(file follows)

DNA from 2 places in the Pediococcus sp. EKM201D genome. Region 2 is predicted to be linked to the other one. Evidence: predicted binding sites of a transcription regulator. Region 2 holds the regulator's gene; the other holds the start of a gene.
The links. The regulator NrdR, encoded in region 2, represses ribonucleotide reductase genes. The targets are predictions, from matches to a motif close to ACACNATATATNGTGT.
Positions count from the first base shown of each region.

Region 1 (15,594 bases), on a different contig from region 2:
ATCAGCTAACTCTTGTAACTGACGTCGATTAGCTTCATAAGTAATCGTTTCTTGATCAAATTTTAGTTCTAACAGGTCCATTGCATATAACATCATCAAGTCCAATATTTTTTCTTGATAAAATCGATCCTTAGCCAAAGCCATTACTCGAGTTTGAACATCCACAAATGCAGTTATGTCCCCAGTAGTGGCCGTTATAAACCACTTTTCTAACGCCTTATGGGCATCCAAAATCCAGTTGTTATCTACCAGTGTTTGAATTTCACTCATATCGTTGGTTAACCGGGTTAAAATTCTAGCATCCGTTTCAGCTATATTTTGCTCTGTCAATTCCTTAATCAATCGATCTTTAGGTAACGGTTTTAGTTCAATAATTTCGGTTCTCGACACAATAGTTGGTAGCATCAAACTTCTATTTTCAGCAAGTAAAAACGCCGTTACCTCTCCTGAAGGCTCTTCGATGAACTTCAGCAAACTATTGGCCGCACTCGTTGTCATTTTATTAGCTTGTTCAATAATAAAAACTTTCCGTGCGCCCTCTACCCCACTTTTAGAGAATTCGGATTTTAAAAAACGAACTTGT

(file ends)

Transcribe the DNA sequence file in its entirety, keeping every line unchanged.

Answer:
DNA from 2 places in the Pediococcus sp. EKM201D genome. Region 2 is predicted to be linked to the other one. Evidence: predicted binding sites of a transcription regulator. Region 2 holds the regulator's gene; the other holds the start of a gene.
The links. The regulator NrdR, encoded in region 2, represses ribonucleotide reductase genes. The targets are predictions, from matches to a motif close to ACACNATATATNGTGT.
Positions count from the first base shown of each region.

Region 1 (15,594 bases), on a different contig from region 2:
ATCAGCTAACTCTTGTAACTGACGTCGATTAGCTTCATAAGTAATCGTTTCTTGATCAAATTTTAGTTCTAACAGGTCCATTGCATATAACATCATCAAGTCCAATATTTTTTCTTGATAAAATCGATCCTTAGCCAAAGCCATTACTCGAGTTTGAACATCCACAAATGCAGTTATGTCCCCAGTAGTGGCCGTTATAAACCACTTTTCTAACGCCTTATGGGCATCCAAAATCCAGTTGTTATCTACCAGTGTTTGAATTTCACTCATATCGTTGGTTAACCGGGTTAAAATTCTAGCATCCGTTTCAGCTATATTTTGCTCTGTCAATTCCTTAATCAATCGATCTTTAGGTAACGGTTTTAGTTCAATAATTTCGGTTCTCGACACAATAGTTGGTAGCATCAAACTTCTATTTTCAGCAAGTAAAAACGCCGTTACCTCTCCTGAAGGCTCTTCGATGAACTTCAGCAAACTATTGGCCGCACTCGTTGTCATTTTATTAGCTTGTTCAATAATAAAAACTTTCCGTGCGCCCTCTACCCCACTTTTAGAGAATTCGGATTTTAAAAAACGAACTTGT